To me, Tarron Jackson checks all the boxes to be a potential starter/rotational player who could be available on Day Three. With a late start to his football career, Jackson drastically improved in each collegiate season, and it feels like he has yet to reach his full potential. The former basketball player shifted his focus to football as a sophomore in high school and wasn’t a highly-touted prospect by many big-time programs. The kid from South Carolina took his talents to Coastal Carolina but suffered a freak complication from a deep thigh contusion after a calcium deposit formed, causing him to rehab for several months. Jackson said it was the greatest adversity he had to face but came out of it with a humbled attitude and resilient work ethic.
The relentless pass rusher saw his sack totals increase from 3 in 2018, to 8.5 in 2019, to 10 in 2020 (a single-season school record). Jackson plays with one of the highest motors in this year’s draft class and has very active hands at the point of attack. It’s rare to find a play where he’s not giving 110% effort, which occasionally can leave him out of position as a run defender. One last thing that caught my eye about Tarron Jackson is he’s one of the most academically intelligent players in this year’s class. He graduated from Coastal with a degree in Applied Mathematics and a minor in Actuarial Science, which is just another testament to his strong work ethic.
IDL Milton Williams, 6-4 278 pounds, Lousiana Tech
The Louisiana Tech defensive lineman is pound-for-pound one of the strongest players in this year’s class. Aligning primarily as a 3-4 defensive end for Louisiana Tech, Williams’ size and violent playstyle make him a force against the run. His play strength allows him to absorb and dismiss blocks with ease while keeping his eyes in the backfield. Another former basketball player, Williams has that short-area quickness and clean footwork to beat single blocks and make tackles down the line of scrimmage.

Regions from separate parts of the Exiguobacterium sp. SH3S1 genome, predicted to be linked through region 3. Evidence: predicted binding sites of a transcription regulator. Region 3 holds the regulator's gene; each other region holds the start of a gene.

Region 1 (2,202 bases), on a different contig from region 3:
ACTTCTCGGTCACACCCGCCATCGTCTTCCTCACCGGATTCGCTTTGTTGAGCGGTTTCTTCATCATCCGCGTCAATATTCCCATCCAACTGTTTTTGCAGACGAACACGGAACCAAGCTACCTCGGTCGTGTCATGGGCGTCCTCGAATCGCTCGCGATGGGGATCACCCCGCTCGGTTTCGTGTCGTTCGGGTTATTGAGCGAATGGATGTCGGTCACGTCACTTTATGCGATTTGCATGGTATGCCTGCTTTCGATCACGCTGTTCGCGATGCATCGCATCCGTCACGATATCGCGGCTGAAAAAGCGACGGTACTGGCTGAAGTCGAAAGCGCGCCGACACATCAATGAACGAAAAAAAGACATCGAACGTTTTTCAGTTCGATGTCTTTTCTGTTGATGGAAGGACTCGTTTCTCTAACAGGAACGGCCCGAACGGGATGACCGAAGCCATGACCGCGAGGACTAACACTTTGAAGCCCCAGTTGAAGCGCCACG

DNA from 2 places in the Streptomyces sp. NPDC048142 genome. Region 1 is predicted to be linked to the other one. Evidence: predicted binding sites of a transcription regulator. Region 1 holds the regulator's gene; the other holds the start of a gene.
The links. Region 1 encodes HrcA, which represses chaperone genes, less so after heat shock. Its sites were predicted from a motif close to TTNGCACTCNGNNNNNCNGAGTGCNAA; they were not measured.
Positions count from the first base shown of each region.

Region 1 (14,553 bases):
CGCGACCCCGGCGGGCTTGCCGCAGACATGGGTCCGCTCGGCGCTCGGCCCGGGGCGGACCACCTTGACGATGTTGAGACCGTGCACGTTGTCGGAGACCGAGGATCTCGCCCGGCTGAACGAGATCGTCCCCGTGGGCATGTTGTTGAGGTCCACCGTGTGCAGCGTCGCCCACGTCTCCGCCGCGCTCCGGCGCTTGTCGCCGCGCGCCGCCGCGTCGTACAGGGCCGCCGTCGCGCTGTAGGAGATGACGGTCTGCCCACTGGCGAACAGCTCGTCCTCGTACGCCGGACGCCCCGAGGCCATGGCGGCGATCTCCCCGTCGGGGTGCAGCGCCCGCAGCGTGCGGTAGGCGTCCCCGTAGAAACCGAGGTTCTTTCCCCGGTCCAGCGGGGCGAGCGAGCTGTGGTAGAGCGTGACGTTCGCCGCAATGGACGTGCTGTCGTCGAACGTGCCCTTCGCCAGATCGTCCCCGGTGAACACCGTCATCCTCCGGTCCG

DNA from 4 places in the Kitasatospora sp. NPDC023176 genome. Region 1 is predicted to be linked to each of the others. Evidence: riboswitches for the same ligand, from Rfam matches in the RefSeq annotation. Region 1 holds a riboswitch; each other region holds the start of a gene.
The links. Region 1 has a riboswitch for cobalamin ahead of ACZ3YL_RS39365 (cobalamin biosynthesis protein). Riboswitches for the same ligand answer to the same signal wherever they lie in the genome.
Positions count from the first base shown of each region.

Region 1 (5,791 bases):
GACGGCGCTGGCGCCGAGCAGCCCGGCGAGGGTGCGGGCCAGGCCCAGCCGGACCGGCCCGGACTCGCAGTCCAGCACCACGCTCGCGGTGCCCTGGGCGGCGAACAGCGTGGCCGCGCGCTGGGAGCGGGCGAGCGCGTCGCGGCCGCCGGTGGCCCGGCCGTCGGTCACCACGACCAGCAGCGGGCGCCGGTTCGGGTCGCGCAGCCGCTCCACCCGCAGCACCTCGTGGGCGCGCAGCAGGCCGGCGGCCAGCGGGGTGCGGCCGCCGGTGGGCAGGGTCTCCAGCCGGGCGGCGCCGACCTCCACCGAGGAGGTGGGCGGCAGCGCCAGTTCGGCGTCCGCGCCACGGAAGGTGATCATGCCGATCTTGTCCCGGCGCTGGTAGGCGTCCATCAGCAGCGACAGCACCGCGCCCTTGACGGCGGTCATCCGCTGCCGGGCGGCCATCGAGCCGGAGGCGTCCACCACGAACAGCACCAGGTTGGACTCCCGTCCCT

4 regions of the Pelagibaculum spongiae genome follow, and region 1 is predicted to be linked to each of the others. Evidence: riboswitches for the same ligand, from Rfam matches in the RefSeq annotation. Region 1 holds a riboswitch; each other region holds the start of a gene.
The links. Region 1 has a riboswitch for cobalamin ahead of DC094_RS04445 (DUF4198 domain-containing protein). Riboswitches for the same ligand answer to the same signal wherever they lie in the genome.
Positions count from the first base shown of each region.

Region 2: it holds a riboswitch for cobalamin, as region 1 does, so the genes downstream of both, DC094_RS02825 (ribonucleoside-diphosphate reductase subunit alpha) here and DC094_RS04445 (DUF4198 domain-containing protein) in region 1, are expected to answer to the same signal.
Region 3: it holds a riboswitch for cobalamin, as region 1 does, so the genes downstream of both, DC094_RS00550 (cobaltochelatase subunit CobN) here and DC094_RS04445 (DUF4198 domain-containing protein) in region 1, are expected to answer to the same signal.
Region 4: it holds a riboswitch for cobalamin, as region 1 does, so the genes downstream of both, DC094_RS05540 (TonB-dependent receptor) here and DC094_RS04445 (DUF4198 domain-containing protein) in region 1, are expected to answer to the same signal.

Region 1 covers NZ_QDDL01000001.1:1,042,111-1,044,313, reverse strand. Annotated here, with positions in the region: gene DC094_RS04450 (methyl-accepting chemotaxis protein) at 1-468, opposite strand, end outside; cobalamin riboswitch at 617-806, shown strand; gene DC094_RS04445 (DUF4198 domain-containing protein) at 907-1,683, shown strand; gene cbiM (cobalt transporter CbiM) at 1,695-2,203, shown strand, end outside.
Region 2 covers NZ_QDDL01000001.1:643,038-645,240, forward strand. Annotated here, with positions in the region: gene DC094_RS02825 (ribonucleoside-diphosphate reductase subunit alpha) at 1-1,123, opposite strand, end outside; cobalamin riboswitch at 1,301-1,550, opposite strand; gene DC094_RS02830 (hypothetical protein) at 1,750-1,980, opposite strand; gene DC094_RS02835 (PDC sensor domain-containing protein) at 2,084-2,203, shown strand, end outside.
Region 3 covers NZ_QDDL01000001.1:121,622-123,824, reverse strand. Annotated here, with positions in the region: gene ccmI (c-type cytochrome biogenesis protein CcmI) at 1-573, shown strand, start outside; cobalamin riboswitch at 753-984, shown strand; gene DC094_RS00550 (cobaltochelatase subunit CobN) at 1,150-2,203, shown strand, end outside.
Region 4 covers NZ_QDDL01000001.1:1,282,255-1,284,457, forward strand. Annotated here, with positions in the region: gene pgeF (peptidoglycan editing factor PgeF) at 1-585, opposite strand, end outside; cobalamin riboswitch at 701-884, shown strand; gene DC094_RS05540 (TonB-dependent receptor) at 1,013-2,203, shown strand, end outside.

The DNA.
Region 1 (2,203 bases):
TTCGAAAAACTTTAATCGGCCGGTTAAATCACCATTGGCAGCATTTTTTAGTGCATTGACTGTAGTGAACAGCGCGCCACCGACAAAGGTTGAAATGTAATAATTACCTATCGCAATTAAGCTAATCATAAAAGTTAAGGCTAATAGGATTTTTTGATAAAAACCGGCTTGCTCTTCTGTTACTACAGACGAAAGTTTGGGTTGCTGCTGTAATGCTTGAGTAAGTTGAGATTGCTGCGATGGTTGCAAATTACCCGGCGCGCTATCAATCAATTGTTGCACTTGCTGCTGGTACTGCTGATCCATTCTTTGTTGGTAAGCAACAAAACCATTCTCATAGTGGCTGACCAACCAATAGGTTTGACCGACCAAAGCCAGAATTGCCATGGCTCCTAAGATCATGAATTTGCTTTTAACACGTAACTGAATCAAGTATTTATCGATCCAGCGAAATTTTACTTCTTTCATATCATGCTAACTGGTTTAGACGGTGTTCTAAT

However, the gap-eating run-stopper needs a lot of work refining his pass-rush technique heading into the NFL as he relied on his brute strength to bully offensive linemen for sacks in college. Williams needs to develop a “go-to” pass rush move to have any significant impact for an NFL team, but his raw talents and physical traits make him an intriguing developmental prospect on Day Three.
LB Grant Stuard, 6-1 225 pounds, Houston
Last season exposed a massive liability for the Eagles’ defense. Teams went after their linebackers in coverage and exploited every mismatch they could. While you’re not going to find a day one starter at linebacker on Day Three of the draft, plenty of guys bring immediate special teams value and the upside to be a potential rotational player down the line. Grant Stuard played almost every position for the Houston Cougars during his collegiate career. Primarily filling in as the team’s special teams ace, this explosive athlete took snaps as the “money backer” or nickel linebacker, slot corner, wide corner, free safety, and even running back.
Stuard eventually committed to becoming a linebacker in 2020, adding 15 pounds to his frame before his senior season. The 6-1, 225-pound prospect is still a bit undersized to be an every-down NFL linebacker and will struggle to get off blocks at the next level. Still, Stuard plays with that energy and ferocity needed to be a playmaker on special teams and provides terrific upside as an agile, coverage linebacker on Day Three of the draft.
Mandatory Credit: Katie Stratman | USA TODAY Sports